Chronic Post Traumatic Stress Disorder | 5+ Must Know Tips

Chronic Post Traumatic Stress Disorder. Sounds like a mouthful. But it’s simple and more common than you think.

This post is all about chronic post-traumatic stress disorder.

Chronic Post Traumatic Stress Disorder

Many have the predisposition that PTSD is a side effect that soldiers suffer from during their times in battle.

An ENORMOUS amount of our veterans are struggling with this, but it is also true that so many more of us also tussle with this pesky disorder.

First, what is chronic post-traumatic stress disorder? Well break it down,

Chronic = something that lasts for a long time

Post = after

Traumatic (trauma) = events/occurrences that caused severe physical, emotional, or psychological harm or injury

Stress = a state of mental or emotional strain or tension resulting from adverse or demanding circumstances.

Disorder = a state of confusion or disturbance in the normal functioning of something

So chronic post-traumatic stress disorder is a mental illness that can surface any time after experiencing tragedy causing unnecessary strain on one’s life for like a really long time.

What is Severe Post Traumatic Stress Disorder

There are infinite possibilities and instances that can stir up PTSD.

A few examples of the things people could have endured that might stick around for a while include but are not limited to:

  • Sexual assault
  • Harassment
  • Combat
  • Natural disasters
  • Vehicular accidents
  • Witnessing or experiencing violence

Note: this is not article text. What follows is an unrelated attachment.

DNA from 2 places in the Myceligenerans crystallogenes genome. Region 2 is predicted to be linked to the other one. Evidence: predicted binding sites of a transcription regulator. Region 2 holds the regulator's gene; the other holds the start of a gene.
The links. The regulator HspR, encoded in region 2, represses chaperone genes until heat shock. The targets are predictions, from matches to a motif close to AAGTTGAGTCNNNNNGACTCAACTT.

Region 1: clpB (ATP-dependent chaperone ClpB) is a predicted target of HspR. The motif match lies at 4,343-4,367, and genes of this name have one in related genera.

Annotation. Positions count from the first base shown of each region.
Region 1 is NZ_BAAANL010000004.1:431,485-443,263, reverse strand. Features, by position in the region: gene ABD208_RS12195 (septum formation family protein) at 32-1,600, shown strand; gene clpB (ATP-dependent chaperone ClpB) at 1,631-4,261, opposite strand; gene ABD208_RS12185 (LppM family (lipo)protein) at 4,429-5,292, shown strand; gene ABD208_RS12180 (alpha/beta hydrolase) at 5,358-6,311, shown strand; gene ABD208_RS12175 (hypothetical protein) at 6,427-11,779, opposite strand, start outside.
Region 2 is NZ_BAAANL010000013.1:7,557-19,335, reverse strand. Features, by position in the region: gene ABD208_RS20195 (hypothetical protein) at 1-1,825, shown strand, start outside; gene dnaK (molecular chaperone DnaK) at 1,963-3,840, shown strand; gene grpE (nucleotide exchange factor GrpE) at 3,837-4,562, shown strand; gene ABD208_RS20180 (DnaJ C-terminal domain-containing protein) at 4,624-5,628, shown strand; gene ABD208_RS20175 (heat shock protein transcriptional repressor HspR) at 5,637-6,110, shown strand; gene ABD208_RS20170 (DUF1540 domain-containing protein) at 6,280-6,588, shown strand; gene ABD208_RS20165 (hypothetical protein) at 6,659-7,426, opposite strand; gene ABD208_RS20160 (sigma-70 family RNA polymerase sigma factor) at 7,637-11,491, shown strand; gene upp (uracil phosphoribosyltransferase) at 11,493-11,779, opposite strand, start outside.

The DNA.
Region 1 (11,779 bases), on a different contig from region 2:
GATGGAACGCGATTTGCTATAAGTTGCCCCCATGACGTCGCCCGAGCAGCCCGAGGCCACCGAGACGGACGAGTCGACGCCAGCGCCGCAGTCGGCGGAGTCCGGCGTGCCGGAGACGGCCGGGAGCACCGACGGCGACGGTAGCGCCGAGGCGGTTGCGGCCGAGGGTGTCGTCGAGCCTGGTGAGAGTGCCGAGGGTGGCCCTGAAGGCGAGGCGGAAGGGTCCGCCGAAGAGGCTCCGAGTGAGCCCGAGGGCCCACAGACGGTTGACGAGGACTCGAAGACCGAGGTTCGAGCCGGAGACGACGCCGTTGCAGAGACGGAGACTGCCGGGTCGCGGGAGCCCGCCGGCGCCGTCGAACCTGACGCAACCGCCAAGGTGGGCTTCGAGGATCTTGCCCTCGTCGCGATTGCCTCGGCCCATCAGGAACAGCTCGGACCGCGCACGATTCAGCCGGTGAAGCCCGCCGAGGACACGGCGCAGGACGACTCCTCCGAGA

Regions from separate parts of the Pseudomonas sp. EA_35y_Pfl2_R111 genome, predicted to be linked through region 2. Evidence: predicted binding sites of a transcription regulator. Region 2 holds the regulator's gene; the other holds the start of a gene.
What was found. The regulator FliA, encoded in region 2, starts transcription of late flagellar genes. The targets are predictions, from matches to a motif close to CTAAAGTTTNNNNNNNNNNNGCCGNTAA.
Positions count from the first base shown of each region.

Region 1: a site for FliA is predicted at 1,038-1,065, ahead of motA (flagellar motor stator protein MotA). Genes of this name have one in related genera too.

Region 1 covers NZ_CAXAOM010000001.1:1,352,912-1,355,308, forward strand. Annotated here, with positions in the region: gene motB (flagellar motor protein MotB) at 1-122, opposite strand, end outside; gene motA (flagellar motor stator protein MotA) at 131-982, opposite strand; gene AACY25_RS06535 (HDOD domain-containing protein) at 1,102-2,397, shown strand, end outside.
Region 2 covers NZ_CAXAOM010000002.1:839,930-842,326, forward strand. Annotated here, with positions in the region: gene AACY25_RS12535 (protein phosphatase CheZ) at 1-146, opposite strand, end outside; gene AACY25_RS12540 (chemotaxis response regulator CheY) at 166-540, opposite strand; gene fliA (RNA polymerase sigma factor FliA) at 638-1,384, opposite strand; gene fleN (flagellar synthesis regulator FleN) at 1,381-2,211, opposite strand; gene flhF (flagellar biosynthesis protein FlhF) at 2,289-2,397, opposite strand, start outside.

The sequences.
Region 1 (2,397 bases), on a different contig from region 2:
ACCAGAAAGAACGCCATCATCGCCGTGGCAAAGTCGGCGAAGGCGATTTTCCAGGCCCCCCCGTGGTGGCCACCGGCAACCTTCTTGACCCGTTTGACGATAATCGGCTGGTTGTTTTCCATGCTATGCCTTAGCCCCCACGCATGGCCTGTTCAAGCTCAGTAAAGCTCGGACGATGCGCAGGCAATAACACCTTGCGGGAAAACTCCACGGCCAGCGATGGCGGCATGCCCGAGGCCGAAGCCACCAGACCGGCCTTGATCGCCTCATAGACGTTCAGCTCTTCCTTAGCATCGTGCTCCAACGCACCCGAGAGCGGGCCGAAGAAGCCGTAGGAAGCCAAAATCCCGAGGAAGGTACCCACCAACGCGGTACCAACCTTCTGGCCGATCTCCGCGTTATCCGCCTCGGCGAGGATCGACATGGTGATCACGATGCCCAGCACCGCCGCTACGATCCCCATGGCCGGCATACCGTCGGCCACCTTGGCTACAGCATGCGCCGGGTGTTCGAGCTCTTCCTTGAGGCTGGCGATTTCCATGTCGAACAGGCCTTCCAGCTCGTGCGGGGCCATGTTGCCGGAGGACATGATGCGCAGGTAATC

Some pretty common instances, so why doesn’t everybody have this right?

Simply because you are you. You see what you see because it’s through your eyes.

Everyone has a different upbringing and background, so the perception of every event is going to be different. Things that disturb one person might not disturb the next. Hm. Sound confusing?

Here is an easy example, March 2020. The year of the Covid -19 pandemic. Ask yourself these things:

  • Who were you with?
  • What were you doing?
  • When did you hear?
  • Where were you?
  • Why did you feel what you felt at that moment?

Now multiply those thoughts by every person on this planet that was affected by covid-19.

Holy crap right?

Chances are we all probably have a little bit of this going on. Some experiences may have been less traumatic than others but to some degree, we were all affected because this was a world tragedy.

The point is, each of our experiences was one of a kind yet all related in some way.

What is Chronic PTSD

Some of us develop PTSD clear out of the blue.

One day comes along when you catch the scent of a particular fragrance, a certain tune passes by your ear, or a glimpse of a doppelganger that looks like someone you once knew.

Suddenly there’s a cinema in your head of that suppressed memory and the film rolls like it’s happening all over again.

Fear encompasses your entire body, and you have no idea what’s happening to you or why you feel like this.

So, you shake it off.

Time goes by and these types of full-body memories become more and more frequent.

“Flashbacks” of times when your life just wasn’t ideal. Those memories of being completely terrified, sick, lost, broken-hearted, or abused.

These types of reminders are sometimes referred to as triggers.

Triggers are the cause of emotional distress for someone that struggles with PTSD. Most times you have no idea what those things will be until you’re caught up in the storm.

For instance, we can refer to the pandemic.